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HIS LAST POEM.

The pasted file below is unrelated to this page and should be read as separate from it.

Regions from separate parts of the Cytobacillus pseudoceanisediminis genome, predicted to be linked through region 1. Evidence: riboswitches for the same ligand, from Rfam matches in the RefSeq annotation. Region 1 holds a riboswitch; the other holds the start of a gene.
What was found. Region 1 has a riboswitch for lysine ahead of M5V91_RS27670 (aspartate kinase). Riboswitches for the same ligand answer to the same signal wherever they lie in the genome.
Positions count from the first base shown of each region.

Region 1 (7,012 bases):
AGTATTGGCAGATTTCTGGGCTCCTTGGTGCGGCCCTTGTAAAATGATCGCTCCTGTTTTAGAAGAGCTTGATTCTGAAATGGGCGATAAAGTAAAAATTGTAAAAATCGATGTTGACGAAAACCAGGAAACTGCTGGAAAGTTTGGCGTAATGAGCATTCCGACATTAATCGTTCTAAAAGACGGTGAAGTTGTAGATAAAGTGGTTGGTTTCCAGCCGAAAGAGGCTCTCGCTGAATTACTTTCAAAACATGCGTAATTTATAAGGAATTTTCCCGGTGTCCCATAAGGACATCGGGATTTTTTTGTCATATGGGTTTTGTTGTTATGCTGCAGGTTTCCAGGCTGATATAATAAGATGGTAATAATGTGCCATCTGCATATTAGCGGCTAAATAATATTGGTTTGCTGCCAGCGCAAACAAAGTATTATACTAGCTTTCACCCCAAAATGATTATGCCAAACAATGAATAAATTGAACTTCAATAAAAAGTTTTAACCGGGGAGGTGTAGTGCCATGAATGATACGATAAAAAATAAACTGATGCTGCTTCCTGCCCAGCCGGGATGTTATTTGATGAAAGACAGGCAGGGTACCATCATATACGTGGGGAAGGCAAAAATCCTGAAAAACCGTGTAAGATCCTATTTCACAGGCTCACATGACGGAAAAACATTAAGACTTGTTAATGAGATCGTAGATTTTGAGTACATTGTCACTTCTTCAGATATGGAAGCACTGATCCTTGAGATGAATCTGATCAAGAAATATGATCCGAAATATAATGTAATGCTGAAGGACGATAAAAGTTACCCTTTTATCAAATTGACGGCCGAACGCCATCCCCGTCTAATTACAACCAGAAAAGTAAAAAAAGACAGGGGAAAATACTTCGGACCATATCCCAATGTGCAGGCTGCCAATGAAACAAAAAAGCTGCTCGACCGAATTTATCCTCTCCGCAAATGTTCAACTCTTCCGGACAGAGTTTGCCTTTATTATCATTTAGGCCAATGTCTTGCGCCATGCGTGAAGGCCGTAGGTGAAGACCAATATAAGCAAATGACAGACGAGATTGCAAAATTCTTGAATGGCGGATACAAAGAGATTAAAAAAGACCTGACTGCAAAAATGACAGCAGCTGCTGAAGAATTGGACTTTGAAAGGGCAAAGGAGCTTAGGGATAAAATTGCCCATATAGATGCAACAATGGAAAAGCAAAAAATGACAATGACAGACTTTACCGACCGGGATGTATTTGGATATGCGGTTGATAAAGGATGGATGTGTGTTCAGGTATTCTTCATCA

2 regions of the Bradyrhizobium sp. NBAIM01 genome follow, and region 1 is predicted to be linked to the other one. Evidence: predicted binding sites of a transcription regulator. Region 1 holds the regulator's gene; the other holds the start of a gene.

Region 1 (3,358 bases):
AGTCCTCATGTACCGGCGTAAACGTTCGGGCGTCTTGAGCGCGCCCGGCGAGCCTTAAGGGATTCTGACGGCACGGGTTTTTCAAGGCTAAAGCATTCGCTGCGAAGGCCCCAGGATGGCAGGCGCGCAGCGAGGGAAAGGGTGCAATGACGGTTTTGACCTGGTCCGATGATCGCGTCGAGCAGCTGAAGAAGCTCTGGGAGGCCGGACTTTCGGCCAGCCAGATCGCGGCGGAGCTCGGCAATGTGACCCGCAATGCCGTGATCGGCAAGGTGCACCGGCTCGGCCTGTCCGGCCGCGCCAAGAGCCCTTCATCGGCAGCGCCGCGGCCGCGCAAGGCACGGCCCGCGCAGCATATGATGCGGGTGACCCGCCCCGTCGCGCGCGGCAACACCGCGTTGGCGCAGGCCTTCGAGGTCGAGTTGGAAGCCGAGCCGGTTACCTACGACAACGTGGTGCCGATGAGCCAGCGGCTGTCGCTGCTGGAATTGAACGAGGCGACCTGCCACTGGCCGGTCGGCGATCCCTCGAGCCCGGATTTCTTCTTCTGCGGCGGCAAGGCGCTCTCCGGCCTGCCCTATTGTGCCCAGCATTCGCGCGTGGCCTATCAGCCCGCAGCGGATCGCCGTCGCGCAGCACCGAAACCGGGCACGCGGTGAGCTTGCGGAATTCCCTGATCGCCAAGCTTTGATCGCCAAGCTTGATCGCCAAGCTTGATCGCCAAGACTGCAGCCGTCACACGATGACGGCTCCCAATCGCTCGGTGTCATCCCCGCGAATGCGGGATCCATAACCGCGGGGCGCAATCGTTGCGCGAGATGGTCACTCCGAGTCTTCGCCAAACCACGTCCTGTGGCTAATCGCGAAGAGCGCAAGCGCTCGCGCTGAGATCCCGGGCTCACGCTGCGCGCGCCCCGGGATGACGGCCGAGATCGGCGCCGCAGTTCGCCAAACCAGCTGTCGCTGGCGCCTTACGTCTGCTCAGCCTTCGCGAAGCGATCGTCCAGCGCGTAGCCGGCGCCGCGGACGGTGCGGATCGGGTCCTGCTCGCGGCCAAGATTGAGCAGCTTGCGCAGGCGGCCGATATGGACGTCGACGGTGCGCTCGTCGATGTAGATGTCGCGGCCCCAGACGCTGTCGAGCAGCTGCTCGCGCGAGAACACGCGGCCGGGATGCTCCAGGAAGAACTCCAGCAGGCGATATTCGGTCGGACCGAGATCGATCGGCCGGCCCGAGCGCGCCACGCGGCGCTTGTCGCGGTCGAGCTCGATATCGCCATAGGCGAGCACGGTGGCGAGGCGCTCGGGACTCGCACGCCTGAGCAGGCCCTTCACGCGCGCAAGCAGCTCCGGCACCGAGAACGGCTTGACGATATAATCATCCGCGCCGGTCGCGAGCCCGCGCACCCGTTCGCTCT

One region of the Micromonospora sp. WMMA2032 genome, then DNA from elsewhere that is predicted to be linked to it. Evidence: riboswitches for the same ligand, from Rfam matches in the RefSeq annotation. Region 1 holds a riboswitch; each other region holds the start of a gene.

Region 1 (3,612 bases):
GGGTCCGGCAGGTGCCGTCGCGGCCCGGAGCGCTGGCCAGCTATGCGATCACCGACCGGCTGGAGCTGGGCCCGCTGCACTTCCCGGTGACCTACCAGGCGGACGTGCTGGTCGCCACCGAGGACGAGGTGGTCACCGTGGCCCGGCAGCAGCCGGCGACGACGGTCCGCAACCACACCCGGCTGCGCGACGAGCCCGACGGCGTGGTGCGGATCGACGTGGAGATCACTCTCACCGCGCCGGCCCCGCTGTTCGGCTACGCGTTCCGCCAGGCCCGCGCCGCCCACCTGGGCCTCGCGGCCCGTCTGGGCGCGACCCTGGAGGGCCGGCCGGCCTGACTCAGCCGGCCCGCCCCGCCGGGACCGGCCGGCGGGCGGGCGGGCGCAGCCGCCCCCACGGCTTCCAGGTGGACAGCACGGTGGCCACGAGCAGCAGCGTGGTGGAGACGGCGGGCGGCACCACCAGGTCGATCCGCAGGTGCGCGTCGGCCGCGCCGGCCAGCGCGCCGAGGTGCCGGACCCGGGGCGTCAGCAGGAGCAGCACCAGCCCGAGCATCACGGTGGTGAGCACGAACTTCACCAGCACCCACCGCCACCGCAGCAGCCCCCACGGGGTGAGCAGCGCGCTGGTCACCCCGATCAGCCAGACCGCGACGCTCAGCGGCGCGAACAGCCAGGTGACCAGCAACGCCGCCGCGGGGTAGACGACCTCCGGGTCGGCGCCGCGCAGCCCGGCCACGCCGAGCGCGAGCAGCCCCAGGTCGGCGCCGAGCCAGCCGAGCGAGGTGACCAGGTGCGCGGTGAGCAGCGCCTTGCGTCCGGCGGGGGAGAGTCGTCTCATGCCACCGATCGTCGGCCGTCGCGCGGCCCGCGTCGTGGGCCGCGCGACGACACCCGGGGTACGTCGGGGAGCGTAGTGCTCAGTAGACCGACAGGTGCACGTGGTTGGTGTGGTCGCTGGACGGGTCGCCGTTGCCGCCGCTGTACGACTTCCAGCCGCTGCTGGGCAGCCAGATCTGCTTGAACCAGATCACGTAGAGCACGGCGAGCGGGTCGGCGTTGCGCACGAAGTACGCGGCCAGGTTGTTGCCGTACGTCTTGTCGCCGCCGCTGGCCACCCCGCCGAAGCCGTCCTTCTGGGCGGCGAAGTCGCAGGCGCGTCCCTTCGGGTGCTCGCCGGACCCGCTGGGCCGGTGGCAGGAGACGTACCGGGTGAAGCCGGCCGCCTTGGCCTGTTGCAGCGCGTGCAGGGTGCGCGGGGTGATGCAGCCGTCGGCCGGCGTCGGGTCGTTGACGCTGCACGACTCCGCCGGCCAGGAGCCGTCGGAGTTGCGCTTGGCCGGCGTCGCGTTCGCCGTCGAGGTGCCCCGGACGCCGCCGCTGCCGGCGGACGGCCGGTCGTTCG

The last poem wiitten by the late Maurice Thompson appears in The New York Independent. The following is an extract: Perhaps some peerless southern knight Led on at Seven Pines, Or stormed the heights at Gettysburg And died above the lines! A 1' arragut, lashed to the mast, A Forrest, riding free, A Cleburne, charging set the pace Of flawless bravery. A.;d after all what matters it To soldiers good and true Whether the hero died in gray Or laughed at death in blue. The man that Stonewall Jackson led, Or Grant or buerman taught. Learned at the biazing cannon's mouth The worth of those he fought. Fling out the tattered, grimy flags In Freedom’s blazing sun; Cali forth the limping veterans And cheer them one by one” BEWARE OF THE STRAP. Possible Source of Infection to These Who Ride in Street Cars. The connection between the microb. and the street car strap has frequently been discussed, and at least one recent instance has proved somewhat distressingly that danger is likely to lurk in the piece of leather which helps to support so many women dur ing the rush hours of the day. It. was to protect a fresh pair of whitP gloves that a New York woman, com pelled to stand, held her handkerchief inside the strap while going to the theater. On the way home she was again comelled to stand, and once more the handkerchief came between her glove and the leather. Whether is was after that or during the evening at the theater that she once thoughtlessly put the handker chief to her face is a detail that she does not recall, but two days after wards a pain on her lip became m intolerable that she was compelled to see a doctor, who found her suffering from incipient blood poisoning, which it was already too late for him to prevent. The most that he could do was to watch her carefully through a long attack of illness, which at one time threatened to end fatally. He attributed this to some poisonous substance which had passed to her handkerchief from the strap, and that was his diagnosis the moment he heard the story of the ride on the cable car. She fortunately recovered, and her physician thinks that the present, disfigurement to her face which re sulted from the necessity cf ar. operation will not be permanent. Tk -, case has convinced this- physician i who is a man of considerable ex perience in surgery, of the dangers : that lurk in the street car strap.—Ne’ - ' York Sun. AN EGYPTIAN FAIRY TALE. Curious Echoes of Biblical Records in Ancient Folklore. In the year 1895 the trustees of the \ British Museum purchased a fine papyrus roll, written on both sides, the obverse bearing a series of rev enue returns, dated in the “7” year of the Emperor Claudius, B. C. 46-47, and the reverse a series of magic tales written in Demotic. The latter, with a fine facsimile, have been published by the Clarendon Press, Oxford, ac companied with a translation and commentary from the pen of Mr. F. L. Griffith, the Egyptologist. The stories are part of a series which center in a hero named Kham uas, High Priest of Memphis, the his torical original being the Prince Regent Kha-m-uas the son of Rameses 11. The writer of these stories has collected a great quantity of folk legends which were current in Egypt at the time when this manuscript was written, about A. D. 70-80, and the the papyrus may certainly be de scribed as one of the richest collec tions of first century tales ever dis covered. The stories relate to Khamuas un der the name of Seteme, derived from his title of Sem, priest of Memphis, and his son Si-Osiris. The story of the birth of this youth is given. He is the miraculous child of his mother, and his name is revealed to his father ir a dream —“His name shall be Si- Osiris (son of Osiris), for he shall do many marvels in Egypt.” We are told that "he grew big, he grew strong and went to school” and “that he rivaled the scribe who taught him,” and he began to talk with the scribes in the House of Life (the library of Mem phis), in the Temple of Ptah, and • all the land wondered at him.” The resemblance between this ex tract and the story of the birth of Christ is most astonishing, and it is still more so when we read again: “Behold the boy Si-Osiris reached 12 years of age, and there was no scribe in Memphis that could equal him in reading or writing or magic.” If in these passages we have an adap tation of the story of the birth of Christ, as told by the disciples, it is certainly th° earliest record known, being less than 20 years after the in troduction of Christianity into Egyjt by St. Mark (A. D. 67). The wonder-worker takes his Javher to the regions of Amenti. or blades, and the cycles of the land of death ire described. Here we have a mass of valuable legendary matter derived from Egyptian, Christian and Jewish sources. The judgment scene differs much from that described in the one hundred and twenty-fifth ebaper of the Book of the Dead, and j there is woven iv.o th.s portion a | curious story vt.y like th. c of the parable of the • Rich Man a.;d Laza rus." The doit.ine of future punish ment, not found in th. Egyptian ritu als, is clearly stated in the wo“ds: “He that if good upon earth, they are , good to him in Amenti—he that is evil upon ta-.th, they are evil to him.” The latter part of the papyrus eon ! tains the account of the magical con | test between Si-Osiris and the magi cians of Ethiopia—resembling the tra ditional contest between Mo-es and Janes and Jambres. Here we have two curious echoes of the pl.-.gurs of Egypt. The magician said to his mother, the Negress, as a sign: i “When thou shalt eat and drink thy water shall be the color of blood and the heave n shall he the color of blood.” Here we have certainly the echo of the first plague (Exodus, vii, 19). So, also, in anevher passage is the plague of darkness preserved. One of the magicians, who is in pri son, says: “I would cast my spell up on Egypt, and I will cause the people of Egypt to pass three days and three nights without seeing light,” words which certainly resemble those of the plague of darkness (Exodus, x, 21). The treasures of this curious docu ment are not exhausted, for here we have also the story of Moses and the bulrushes, for one magician rebukes the other with the words: “Art thou not Her, the son of the Negress, whom I saved in the reeds of Ra?” The man uscript contains many more valuable gleanings from the traditions current in Egypt in the first century of our era, a period when Alexandria was the emporium of the literary wares of all the known world. This valuable paryrus is but an earnest of what we may expect as the rubbish heaps of the Fayoum and Lower Egypt are ex it 1 ared. —London Star.dard. PALACE GATES FOR SALE. A Set Going Cheap in London for a Matter of Six Thousand Guineas Two set of palace gates are in the market, one belonging to Anne Boleyn’s palace at Sunbury, the other to Carshalton Park. The grounds of Anne Boleyn’s palace are being man gled into building lots and the same fate has overtaken beautiful Carshal ton Park. The gates were bought by a curio dealer In the Brompton road, who makes a specialty of old iron work —a very different thing from old iron. “Both sets of gates are unique,” said the dealer. “My price for the Carshalton gates is 6,000 guineas; for the Anne Boleyn gates 850 guineas. An American millionaire, one of the best known men in the world, has written over for particulars of the gates. He wants one set for the back entrance of his park and one for the front.” In these hard times it is refreshing to hear that someone can afford to pay £7, odd for his gates. The Duke of '"•enshire is said to value the g&; l .;i* Devonshire House in Piccadilly ; : about 2,000 guineas. The gates at Carshalton Park were de signed by Leoni, the Italian archi tect. They were to embellish a won derful palace he had designed for the plutocrat Scawen. Scawen died, however and the palace was never built—only the gates. They are 120 feet long, of beaten Ironwork, and date back to about 1720. At the sides are two carved stone piers, sur mounted by huge lead figures of Ac taeon and Artemis According to the dealer piers and figures are “abso lutely unique.” The gates of Anne Boleyn's palace are much smaller. Experts In gates think that they were put up in the time of Elizabeth, poor Anne’s daugh ter. There is a quaint squareness about their design which is certainly suggestive of Elizabethan art ideals. “They don’t make much ironwork nowadays,” said the dealer. “That’s partly what makes these gates so valuable.” —London Mail. “How do you like your new cook?” “All right so far. But here she comes.” “Why, that’s not the cook you had yesterday.” “No; but you spoke of the new one." A Literary Prodigy. A young girl, 17 years old, who w'rites a novel which sets all Chicago by the ears should prove to be a literary light of no small importance. Miss Margaret Horton Potter, daugh ter of a wealthy Chicagoan, accom plished this triumph when, several years ago, she wrote “A Social Lion," under a nom de guerre. Within a year from that time Miss Potter pro duced and had published “Uncanon ized," a book of absolutely different character from her first work, anJ which portrayed life in the monas teries in England of the time of King John. Soon after this successful book was brought out Miss Potter, then at the age of 19 wrote “The House of de Mailly,” a story of France and America in the early 18th century. In the course of its publication in Harper's Bazar as a serial, during which process it was found necessary to omit a very considerable portion of the story, this novel has proved Miss Potter to be possessed of extraordinary capacity for a woman of her years. The Harpers will publish it complete in book form in June. In Her Favor. Blitherby—Curious case of that young peasant girl who is full of needles. It seems she is a very com mon person. Slithersby—Yes, but she has lots of good points.—Boston Journal. Time's a judge. It seldom fails To sentence things aright. And next Morning always is Bevere On, hilarious Last Night. LITTLE DANDELION. , Gay little dandelion Lights up the meads. Swings on her slender foot, Telieth her beads, Lists to the robin’s note Poured from above; Wise little dandelion Asks not for love. Cold lie the daisy banks, Clothed but in green. Where, in the days agone. Bright hues were seen. Wild pinks are slumbering; Violets delay; True little dandelion Greeteth the May. Brave little dandelion! Fast falls the snow, Bending the daffodil’s Haughty head low. Under that fleecy tent Cureless of cold, Blithe little dandelion, Counteth her gold. Meek little dandelion Groweth more fair Till dies the amber dew Out from her hair. High rules the thirsty sun, Fiercely and high; Faint little dandelion Closeth her eye. —Helen B. Bostwick. THE DEER’S HORNS. They Present All the Phenomena of Animal and Vegetable Growth. Why and how is the deer so pecul iarly unlike any other of the bovine race, the horn differing so materially from all the horned cattle in its com position, growth, maturity and de cline? It presents all the phenomena of animal and vegetable growth. It sprouts from the brain without any prolongation of the frontal bone. It rises and breaks through the sinews and takes root on the bone, growing the same as a vegetable. It is nour ished by and secretes albumen upon the surface and disposes of the fibrine the same as an animal. It is clothed with a skin and hairy coat very different from that on the rest of the body. This covering and hair possesses a property unknown in other animal bodies—that of being a styptic to stanch its own blood when wounded. It carries marks of the age on the buck by putting out an extra branch each year, which shows an ad ditional power each year to produce them. And this power does not exist in the female. So this difference is more distinctly marked than in any other class of animals. Again, the horn possesses properties unknown in any other animal matter. It is en tirely inodorous, capable of resisting putrefaction and almost impervious to the effects of the atmosphere. And still water at 300 degrees F. will dissolve these horns readily, even though they are not soluble in alcohol and resist the action of acids and alkalies. It'is the only vegeto animal substance that we know of that does not perpetuate itself by pro creation. The male and the female are sus tained by the same nutrition and ele ments. and the male only produces horns. This phenomenon Is quite as much of a curiosity as the absence of the horn in the buck after shedding.— Florida Times-Union-Cltizen. INVENTED THE DENTAL DRILL. But Nelson Stow Received Little of the Great Profits of His Idea. Many a man while seated In a dentist’s chair with the drill buzzing in a jumping tooth has said to him self: “How I’d like to catch the in ventor of this Infernal machine!” The inventor lives In Binghamton, N. Y. Though it is calculated that the inventor has made for others about 13,000,000, the inventor himself is poor today. Other men have taken the money, and the present condition of the old man would mollify even the fiercest of the dentist’s victims. He is “Is your husband at home ? I’m Diogenes, the philosopher, and I’m looking for an honest man.” “Huh! You must be a pretty poor philosopher if you expect to find a husband who’s an honest man.” 1 constantly at work on some new in vention by means of which he hopes to retrieve his fortunes, but so far his efforts have not been successful. Nelson Stow, when a young man, succeeded in business so well at Cen ter Village, a s tall place near here, that he owned a large part of the town and had many men employed un der him in various industries. Think ing to find a larger field for his activ ity he came to Binghamton and start ed a whip factory, which proved a money-making Venture. He conceived the idea of building a street railroad here, and after consulting Orlow W. Chapman and other prominent men constructed the first, street car line ever built In Binghamton. The project was a failure. Nelson saw that he was losing money and tided to better himself. Having given considerable attention to dentistry he determined to attempt the invention of a machine to do away with the clumsy methods then em ployed in cleaning out cavities in teeth. He worked upon his invention twelve years, and long before he had it finished his rail road line and all his other property was in the hands of others. But success came at last and the flexible shaft drill was completed. Its advantages over the old method were apparent, and a Philadelphia den tal firm placed many orders for Stow, whose Idea was to manufacture the machine himself. He started a small factory here and exhibited the flexible shaft at the Philadelphia centennial, where he received many orders for it. But in filling these orders a fatal mistake was made. Soon after the machines were sent out complaints began to come in that they were use less. Upon investigation It was found that a certain part had been over heated in making the machines and all were worthless. The amount in volved was only SIO,OOO, but it was enough to throw him into bankruptcy. He sold an interest in the flexible shaft to a Philadelphia firm and be fore he could get enough money to gether to start in business again the patent right had expired. Other people took up its manufac ture and it has already yielded them in profits something like $3,000,000. This is in the manufacture of dental drills alone. The flexible shaft, how ever, is used for scores of other pur poses, is used for scores of other pur turing, and millions of dollars’ worth of them are made every year. But the inventor doesn’t get a cent of the profit.—New York Sun. HOW M’KINLEY SHAKES HANDS. New Orleans Physician Says He Does It Eagerly and Firmly. “I had the pleasure of shaking hands with President McKinley while he was in New Orleans,” said a local physician, “and I was very much im pressed with the way he grabbed my hand. He Is not a timid handshaker. He grabs the hand like he meant it— eagerly, firmly and like he was glad to grab it. Do you know, I judge men in this way? I utterly despise the dish-rag handshake, the soft, mushy handshake. I want to feel the muscles of the hand contract and harden. This fishy, wilted, Uriah Heep handshake is an abomination in the sight of men who pay enough attention to it to rea son the matter out. Of course, there are some good men who have a very light grip; but nine men out of ten who hand you a wilted paw are weak in the spinal column. McKinley has a good grip—a good, hard, earnest hand. “By the way, did you ever think about the effect of handshaking on the muscles of the hand, the wrißt and the arm? The muscles of the fingers on the right hand, the wrist muscles and the muscles of the arm and shoul der are more thoroughly developed than the muscles on the other side of the body. The muscles and liga ments that are brought Into play by the hand shaking habit are hard- aed, and this affords one of the reasons for the difference in size between the right hand and the left. There are exceptions, however, to this rule. Sometimes a glove that will slip with perfect ease on the right hand will not fit the left hand at all. It will prove too small. "I have noticed a curious difference in the finger muscles of the right hand. The degree of hardness seems to diminish as you pass from the fore finger toward the smallest digital member, but when you get to the small finger you find something of the hardness which you have found in the first digit The muscles of the two middle flngivs—that Is, the sec ond and third fingers—are compara tively soft. But the muscles In these fingers on the right hand are general ly harder than the muscles in the same fingers on the left hand. These fingers are more active than the others. The thumb of the right hand is harder than the thumb of the left hand, but the difference between the thumbs is not so marked, as these members are always pretty busy. The veins on the right hand and arm stand out more conspicuously than they do on the left, and for the same reasons. “Just where the effect of handshak ing ends on the muscles of the right side of the body cannot with certainty he determined. The molecular ener gies started may reach down through all the muscles of the right hand, but the force is gradually diminished as it leaves the hand, and any difference that might exist between the muscu lar formation: on this side of the main body and the other would scarce ly be perceptible, and consequently would be of no moment. In cases like that of the president of the United States the effect of handshaking on the muscles oi the hand, wrist and arm is very noticeable, even to the man with an untrained eye for such things."—New Orleans Times-Domo crat. ALARM CLOCK IN FERRYBOAT. It Saw Its Duty When Its Owner Went to Sleep and Did It. A naval architect living on Staten Island bought a 43-cent alarm clock the other afternoon, but he doesn't in tend to get another. He purchased the clock in Brooklyn and stuffed it in his pocket while he made sotfle calls. Eventually he forgot all abouf it He took a late boat for Staten Island vej-y much at peace with him self In particular and with the world In general. Although he denies it, his friends say that he went to sleep At. all events the clock saw its duty, and did it, for it “went off” with a bang and a rattle which brought Its owner to his feei and startled every body else on the boat. The naval architect blushed, and the other passengers laughed while the alarm ran on for three or four min utes and then stopped with a sigh of satisfaction. The architect Rays that he is going to tie the clock in his front yard and use It for a watch dog.— New York Mail and Express. A Wall Street Dictionary. Watering—To increase the quantity of a stock without improving its qual ity. Carrying—To hold a stock with the expectation of an advance. Irish Dividend—An assessment upon stockholders. Tip—Private information in ad vance of the movement of a stock. Hunch —A tip passed on one’s in stinct or impression. Big Board—The New York Stock Exchange. ’On Change—The floor of the Stock Exchange. Bucketing—To execute orders in stocks without dealing on any regular exchange. Lamb—A new speculator without knowledge of the market or Its meth ods. Bull—One who has bought stocks expecting an advance. Bear—One who has sold stocks and who gains by a decline. Short—One who has sold stocks for a decline. Long—To have bought for a rise. Loading—To buy stocks heavily. Pool —The stock and money con tributed by a clique to carry through a corner. Covering—Buying stock to satisfy a short sale on the day of delivery. Block—A number of shares bought or sold in a lump. Averaging—Buying or selling stocks on a scale. Slump—A sudden decline in the price of stocks. Boom—The opposite of a slump. Bottom —The lowest point or price reached by a stock. Top—The highest quotation of a stock. Insider—One who causes a move ment in the stock market. Scalping—Buying or selling stocks on slight fluctuations. Piker—A small speculator. Plunger - One who deals heavily in stocks, taking great risks. Blind Pool—A close corporation; cne which does not issue any state ment of expenses or warnings. Crazy Market—One which fluc tuates violently without apparent reason. Collateral—Any security given in pawn when money is borrowed. Squeeze—A sudden movement of the market which forces the bulls or bears to close out their stocks at a loss. Bulge—The upward movement of a stock. Break—A sudden decline caused by a stringency In the money market. Unloading— To sell out stocks which have been carried for some time. New York World. COOL AS A DUDE. How Earthquakes are Regarded In San Salvador. “I was in San Salvador, staying with an American friend.” sc! J the returned tourist, "when one summer’s night, as I sat In a chair on the veranda and he reclined in a hammock, there came a rumbling and a quaking. I in stinctively k-iew it for an earthquake, but I said to my friend: “ ‘Jiin, aren't we in for a calamity of some sort?’ “ ‘Oh, I guess not,’ was the lazy reply. “ 'But that was a shock, wasn’t it?’ " "I guess it was.’ “'How's the house?' “ 'Pretty solid; no need of worrying.’ “There came a second shock after a minute, and that veranda wabbled around under it till my head swam. I heard the servants running and yell ing. and I was pretty thoroughly seared ns 1 said to Jim: “ 'Don’t you think we'd better get out in to the garden where all is clear?’ “ ‘Not yet. The ground out there might open and swallow us.’ "But another such shock will bring the house down on us.’ “ ‘Hardly. That’s only the second shock. The third won't be much worse, but the fourth will be a buster. If there is one, we ll a walk in time.’ “The third shock did make things rattle. The house seemed to be picked up and shaken like a rat. I was not only seasick, but frightened to death as I said: “ 'Don't you think it’s time to move, Jim?’ " Not yet; may not be another shock, and we must keep our dignity before the natives. Just listen for a far-off roaring.’ “In about two minutes we caught it and left, the veranda for the garden, and we were only clear of the house when It collapsed, with every other buih'lng on the place. The earth heaved up as if rolling in waves, and as I was flung down I seized the grass and held on. The shock was over In a minute, and as I sat up I called out: “ ‘For God’s sake, Jim, is this the last?’ "‘Sure, Mike!’ he laughed. ‘We never have to exceed four shocks at once.’ “ ‘And is the house destroyed?' “ ‘Teetotally busted, as you see.’ “ ‘And what—what —’ “‘Oh. nothing!’ he Interrupted. It’s a derned nuisanc of course, hut I’ve got to go to work and build up again. It’s the seventh time, and enough to boro a man, but let’s look for the whiskey and then find a btißh to sleep under. Ho—hum! Why can’t things let a feller alone when he’s dog tired and half asleep?”’ His Name Always the Same. It was evident in his swagger that he was a scion of the British aristoc racy. and the most casual observer could not have failed to note that he was a stranger to the city. He touched on the shoulder n well-dressed auburn-haired young man who was lolling in front of a Broadway hotel. “Pardon me, dear man, but could 1 trouble you for a match?" After lighting his cigar, he con tinued : “Bah .love! this is a remarkable city. Thiß is me first visit to New York d’ye know? I'm a deuced strnnger. but on the other side I’m a person of import ance. 1 am Sir Francis Daffy, knight of the garter, knleht of the bath, knight of the double eagle, knight of the golden fleece, knight of the iron cross. D’ye mind telling me your name, me dear man?" Replied he of the auburn hair, in a deep, rich brogue: “Me name is Michael Murphy, night, before last, night before that, last night, tonight and every damn night— Michael Murphy.”—New York Press. TO WARD OFF INFLUENZA. Belief in Curative Prooerties of the Eucalyptus Plant. Odd little trees are fashionable now as Interior decorations, Instead of the huge palms and other leafy plants that were In high favor a few seasons ago. There Is one pot plant which has lately earned for Itself much popu larity. It Is the eucalyptus tree. Not for Its beauty Is this plant bought and nurtured, nor for its rarity, but because It iR a curative possession, and It is believed to ward off the In fluenza fiend, or. when It Is triumph antly active. tr> "scotch” and kill It The eucalyptus halls from the south of France, whence so many fairer horticultural treasures come. Though the best time to procure plants Is In the summer, at which period of the year influenza Is not usually rife many of the florists In London are now purposely stocking It to meet the demands of those who place faith In Its powers.—London Mall. Wiseacreage. It's a wise child that makes cow ards of us ail. How can we look for change when we re always here and it’s always now? This is a world of sin and misery. n , B man 8 •h&re, and misery wo mans. The modern poet achieves a pen ciled sonnet to a penciled eyebrow. Heart hunger is not so bad as heart indigestion. Our aspirations frequently turn out to be exasperations. Love is the cne window through which the Finite may catch a glimpse of the Infinite.—Carolyn Weils In Smart Set.